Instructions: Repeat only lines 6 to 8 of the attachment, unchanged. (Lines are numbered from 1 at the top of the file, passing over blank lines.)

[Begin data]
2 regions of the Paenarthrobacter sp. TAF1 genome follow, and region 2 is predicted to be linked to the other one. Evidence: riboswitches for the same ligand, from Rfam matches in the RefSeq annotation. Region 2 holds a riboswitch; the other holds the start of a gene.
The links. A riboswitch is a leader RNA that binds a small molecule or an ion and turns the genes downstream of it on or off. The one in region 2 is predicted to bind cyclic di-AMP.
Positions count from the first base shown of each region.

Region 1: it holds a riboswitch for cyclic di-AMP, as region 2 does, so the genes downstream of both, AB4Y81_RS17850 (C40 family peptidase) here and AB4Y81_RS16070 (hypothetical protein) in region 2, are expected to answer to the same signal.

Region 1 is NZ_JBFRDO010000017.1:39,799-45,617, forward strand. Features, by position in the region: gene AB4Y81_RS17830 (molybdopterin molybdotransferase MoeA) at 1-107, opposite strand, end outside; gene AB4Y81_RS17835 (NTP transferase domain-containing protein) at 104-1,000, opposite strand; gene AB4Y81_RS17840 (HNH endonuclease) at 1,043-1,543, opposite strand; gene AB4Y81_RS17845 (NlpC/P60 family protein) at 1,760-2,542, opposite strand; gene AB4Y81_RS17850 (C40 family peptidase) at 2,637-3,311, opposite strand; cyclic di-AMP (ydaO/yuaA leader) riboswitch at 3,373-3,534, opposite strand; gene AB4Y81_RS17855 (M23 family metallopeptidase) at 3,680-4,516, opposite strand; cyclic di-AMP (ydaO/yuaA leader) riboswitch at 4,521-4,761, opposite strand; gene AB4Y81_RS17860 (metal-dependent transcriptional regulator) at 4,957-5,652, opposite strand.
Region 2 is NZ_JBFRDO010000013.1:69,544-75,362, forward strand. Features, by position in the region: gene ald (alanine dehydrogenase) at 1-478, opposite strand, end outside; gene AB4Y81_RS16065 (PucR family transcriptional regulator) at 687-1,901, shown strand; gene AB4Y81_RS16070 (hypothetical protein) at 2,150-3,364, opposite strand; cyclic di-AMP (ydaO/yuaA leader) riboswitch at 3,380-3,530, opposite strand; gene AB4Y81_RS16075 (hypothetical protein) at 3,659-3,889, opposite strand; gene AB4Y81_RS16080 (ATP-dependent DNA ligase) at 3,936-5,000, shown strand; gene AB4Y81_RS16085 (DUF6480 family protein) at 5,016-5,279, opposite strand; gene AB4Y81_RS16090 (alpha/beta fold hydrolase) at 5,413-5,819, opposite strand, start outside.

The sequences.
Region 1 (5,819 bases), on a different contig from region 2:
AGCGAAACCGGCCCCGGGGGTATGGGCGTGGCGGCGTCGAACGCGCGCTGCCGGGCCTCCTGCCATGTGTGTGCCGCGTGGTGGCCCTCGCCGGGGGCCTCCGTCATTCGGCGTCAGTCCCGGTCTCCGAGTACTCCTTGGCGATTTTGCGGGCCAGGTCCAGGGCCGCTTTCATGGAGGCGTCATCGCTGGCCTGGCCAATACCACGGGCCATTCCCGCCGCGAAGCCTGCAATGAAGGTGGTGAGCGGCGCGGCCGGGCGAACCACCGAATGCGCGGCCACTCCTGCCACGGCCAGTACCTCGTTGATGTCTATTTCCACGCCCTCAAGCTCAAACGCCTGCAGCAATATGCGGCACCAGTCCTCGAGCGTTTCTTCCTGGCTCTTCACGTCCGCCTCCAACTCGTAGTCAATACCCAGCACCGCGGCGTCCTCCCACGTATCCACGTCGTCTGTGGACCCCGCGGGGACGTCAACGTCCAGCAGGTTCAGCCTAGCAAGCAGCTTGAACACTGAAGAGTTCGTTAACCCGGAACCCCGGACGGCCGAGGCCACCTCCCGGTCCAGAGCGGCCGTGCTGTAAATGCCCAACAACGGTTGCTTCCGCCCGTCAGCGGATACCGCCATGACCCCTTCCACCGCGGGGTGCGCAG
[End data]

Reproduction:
Region 2 is NZ_JBFRDO010000013.1:69,544-75,362, forward strand. Features, by position in the region: gene ald (alanine dehydrogenase) at 1-478, opposite strand, end outside; gene AB4Y81_RS16065 (PucR family transcriptional regulator) at 687-1,901, shown strand; gene AB4Y81_RS16070 (hypothetical protein) at 2,150-3,364, opposite strand; cyclic di-AMP (ydaO/yuaA leader) riboswitch at 3,380-3,530, opposite strand; gene AB4Y81_RS16075 (hypothetical protein) at 3,659-3,889, opposite strand; gene AB4Y81_RS16080 (ATP-dependent DNA ligase) at 3,936-5,000, shown strand; gene AB4Y81_RS16085 (DUF6480 family protein) at 5,016-5,279, opposite strand; gene AB4Y81_RS16090 (alpha/beta fold hydrolase) at 5,413-5,819, opposite strand, start outside.

The sequences.
Region 1 (5,819 bases), on a different contig from region 2: